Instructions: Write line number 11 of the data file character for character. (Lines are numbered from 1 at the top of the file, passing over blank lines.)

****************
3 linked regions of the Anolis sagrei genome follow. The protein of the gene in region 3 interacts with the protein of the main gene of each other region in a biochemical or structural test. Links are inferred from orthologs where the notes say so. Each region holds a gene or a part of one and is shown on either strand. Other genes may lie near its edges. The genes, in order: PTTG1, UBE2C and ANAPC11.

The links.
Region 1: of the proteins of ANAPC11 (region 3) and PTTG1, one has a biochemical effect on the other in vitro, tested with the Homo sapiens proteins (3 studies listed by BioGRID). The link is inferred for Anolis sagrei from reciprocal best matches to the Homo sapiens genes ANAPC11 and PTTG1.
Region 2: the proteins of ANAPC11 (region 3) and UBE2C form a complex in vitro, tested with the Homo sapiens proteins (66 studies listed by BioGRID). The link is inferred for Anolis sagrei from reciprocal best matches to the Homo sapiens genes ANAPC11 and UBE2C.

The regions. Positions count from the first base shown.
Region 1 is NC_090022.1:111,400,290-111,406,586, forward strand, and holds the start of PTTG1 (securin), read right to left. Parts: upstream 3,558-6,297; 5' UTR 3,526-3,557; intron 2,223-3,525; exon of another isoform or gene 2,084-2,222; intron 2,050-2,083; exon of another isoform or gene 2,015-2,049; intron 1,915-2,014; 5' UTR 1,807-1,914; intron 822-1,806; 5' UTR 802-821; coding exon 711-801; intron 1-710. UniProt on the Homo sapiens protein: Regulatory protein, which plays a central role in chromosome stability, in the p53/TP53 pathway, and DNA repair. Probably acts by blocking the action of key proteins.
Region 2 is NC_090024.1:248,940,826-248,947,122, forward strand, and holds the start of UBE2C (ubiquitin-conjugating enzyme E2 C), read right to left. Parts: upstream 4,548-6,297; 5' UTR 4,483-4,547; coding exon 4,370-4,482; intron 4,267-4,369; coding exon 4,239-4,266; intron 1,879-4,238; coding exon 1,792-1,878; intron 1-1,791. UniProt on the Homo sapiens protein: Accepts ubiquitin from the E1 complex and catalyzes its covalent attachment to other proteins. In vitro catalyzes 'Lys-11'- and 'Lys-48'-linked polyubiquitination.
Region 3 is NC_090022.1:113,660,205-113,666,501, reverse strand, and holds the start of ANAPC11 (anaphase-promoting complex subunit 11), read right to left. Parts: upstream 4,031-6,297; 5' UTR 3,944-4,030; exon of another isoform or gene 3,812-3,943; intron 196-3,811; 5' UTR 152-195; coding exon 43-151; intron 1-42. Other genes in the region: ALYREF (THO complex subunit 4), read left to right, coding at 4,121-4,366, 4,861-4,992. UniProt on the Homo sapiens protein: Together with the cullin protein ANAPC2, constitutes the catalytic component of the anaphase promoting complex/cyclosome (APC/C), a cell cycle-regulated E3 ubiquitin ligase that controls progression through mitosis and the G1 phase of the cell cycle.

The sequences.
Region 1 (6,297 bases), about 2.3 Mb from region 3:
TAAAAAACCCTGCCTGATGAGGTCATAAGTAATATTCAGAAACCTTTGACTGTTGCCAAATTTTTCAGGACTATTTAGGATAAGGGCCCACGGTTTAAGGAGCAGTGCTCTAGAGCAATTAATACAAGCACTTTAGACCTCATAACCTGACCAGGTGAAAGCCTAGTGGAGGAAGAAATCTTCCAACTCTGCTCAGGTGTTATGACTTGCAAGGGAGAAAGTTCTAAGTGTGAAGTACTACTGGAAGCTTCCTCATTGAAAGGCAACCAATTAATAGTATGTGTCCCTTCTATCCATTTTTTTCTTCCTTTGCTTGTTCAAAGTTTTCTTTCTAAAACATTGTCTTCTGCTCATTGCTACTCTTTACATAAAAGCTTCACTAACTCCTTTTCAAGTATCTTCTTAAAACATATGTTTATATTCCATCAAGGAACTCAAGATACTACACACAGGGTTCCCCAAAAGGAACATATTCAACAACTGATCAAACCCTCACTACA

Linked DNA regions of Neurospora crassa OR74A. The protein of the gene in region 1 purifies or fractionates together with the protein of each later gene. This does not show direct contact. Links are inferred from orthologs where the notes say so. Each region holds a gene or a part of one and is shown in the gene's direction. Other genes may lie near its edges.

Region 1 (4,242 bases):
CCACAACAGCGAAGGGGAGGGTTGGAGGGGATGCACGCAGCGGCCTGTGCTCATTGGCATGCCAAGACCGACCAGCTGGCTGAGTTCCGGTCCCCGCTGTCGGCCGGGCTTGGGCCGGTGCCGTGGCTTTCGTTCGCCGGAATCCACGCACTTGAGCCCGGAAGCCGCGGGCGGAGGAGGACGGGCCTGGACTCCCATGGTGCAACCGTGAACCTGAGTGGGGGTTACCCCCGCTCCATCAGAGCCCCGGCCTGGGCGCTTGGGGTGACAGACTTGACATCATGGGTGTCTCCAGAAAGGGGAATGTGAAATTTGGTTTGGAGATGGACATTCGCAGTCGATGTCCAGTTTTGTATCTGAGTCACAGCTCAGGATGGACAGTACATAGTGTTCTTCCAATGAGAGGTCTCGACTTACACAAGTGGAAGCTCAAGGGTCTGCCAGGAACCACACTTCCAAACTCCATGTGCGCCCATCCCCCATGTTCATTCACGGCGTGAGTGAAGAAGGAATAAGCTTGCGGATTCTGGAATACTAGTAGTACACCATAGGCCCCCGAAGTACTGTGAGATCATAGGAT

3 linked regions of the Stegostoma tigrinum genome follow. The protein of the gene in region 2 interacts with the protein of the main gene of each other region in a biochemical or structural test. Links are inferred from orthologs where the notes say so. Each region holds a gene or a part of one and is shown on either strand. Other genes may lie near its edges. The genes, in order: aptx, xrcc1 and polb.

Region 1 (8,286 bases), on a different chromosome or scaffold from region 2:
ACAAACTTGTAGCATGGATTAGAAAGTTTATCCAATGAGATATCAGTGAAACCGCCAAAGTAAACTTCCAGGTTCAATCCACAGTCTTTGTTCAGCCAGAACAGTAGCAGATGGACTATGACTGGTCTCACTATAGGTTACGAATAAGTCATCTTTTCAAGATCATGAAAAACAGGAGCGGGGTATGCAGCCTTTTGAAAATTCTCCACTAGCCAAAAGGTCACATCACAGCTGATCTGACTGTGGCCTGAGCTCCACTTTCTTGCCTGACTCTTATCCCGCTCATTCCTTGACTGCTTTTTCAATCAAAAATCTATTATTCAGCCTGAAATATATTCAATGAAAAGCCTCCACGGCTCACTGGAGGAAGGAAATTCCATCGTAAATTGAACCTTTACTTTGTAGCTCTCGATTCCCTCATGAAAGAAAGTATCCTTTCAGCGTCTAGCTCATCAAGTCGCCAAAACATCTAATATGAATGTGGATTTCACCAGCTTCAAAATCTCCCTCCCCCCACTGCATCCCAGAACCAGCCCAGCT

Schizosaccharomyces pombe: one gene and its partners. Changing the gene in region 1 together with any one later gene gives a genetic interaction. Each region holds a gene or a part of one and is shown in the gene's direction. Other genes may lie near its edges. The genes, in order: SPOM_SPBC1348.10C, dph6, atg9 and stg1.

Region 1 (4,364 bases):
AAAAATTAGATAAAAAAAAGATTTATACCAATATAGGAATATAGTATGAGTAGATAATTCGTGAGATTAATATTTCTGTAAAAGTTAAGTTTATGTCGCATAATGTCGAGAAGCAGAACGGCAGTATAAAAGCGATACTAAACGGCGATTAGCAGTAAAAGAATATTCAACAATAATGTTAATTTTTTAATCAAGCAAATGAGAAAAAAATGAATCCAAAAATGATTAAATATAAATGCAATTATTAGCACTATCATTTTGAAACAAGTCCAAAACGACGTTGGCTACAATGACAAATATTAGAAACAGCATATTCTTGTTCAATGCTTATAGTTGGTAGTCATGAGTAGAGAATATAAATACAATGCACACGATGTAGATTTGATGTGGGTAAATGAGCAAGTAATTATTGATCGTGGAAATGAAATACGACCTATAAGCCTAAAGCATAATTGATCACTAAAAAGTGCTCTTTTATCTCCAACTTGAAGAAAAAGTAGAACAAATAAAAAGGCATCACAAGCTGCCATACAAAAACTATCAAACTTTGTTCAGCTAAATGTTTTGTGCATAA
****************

TAAAAAACCCTGCCTGATGAGGTCATAAGTAATATTCAGAAACCTTTGACTGTTGCCAAATTTTTCAGGACTATTTAGGATAAGGGCCCACGGTTTAAGGAGCAGTGCTCTAGAGCAATTAATACAAGCACTTTAGACCTCATAACCTGACCAGGTGAAAGCCTAGTGGAGGAAGAAATCTTCCAACTCTGCTCAGGTGTTATGACTTGCAAGGGAGAAAGTTCTAAGTGTGAAGTACTACTGGAAGCTTCCTCATTGAAAGGCAACCAATTAATAGTATGTGTCCCTTCTATCCATTTTTTTCTTCCTTTGCTTGTTCAAAGTTTTCTTTCTAAAACATTGTCTTCTGCTCATTGCTACTCTTTACATAAAAGCTTCACTAACTCCTTTTCAAGTATCTTCTTAAAACATATGTTTATATTCCATCAAGGAACTCAAGATACTACACACAGGGTTCCCCAAAAGGAACATATTCAACAACTGATCAAACCCTCACTACA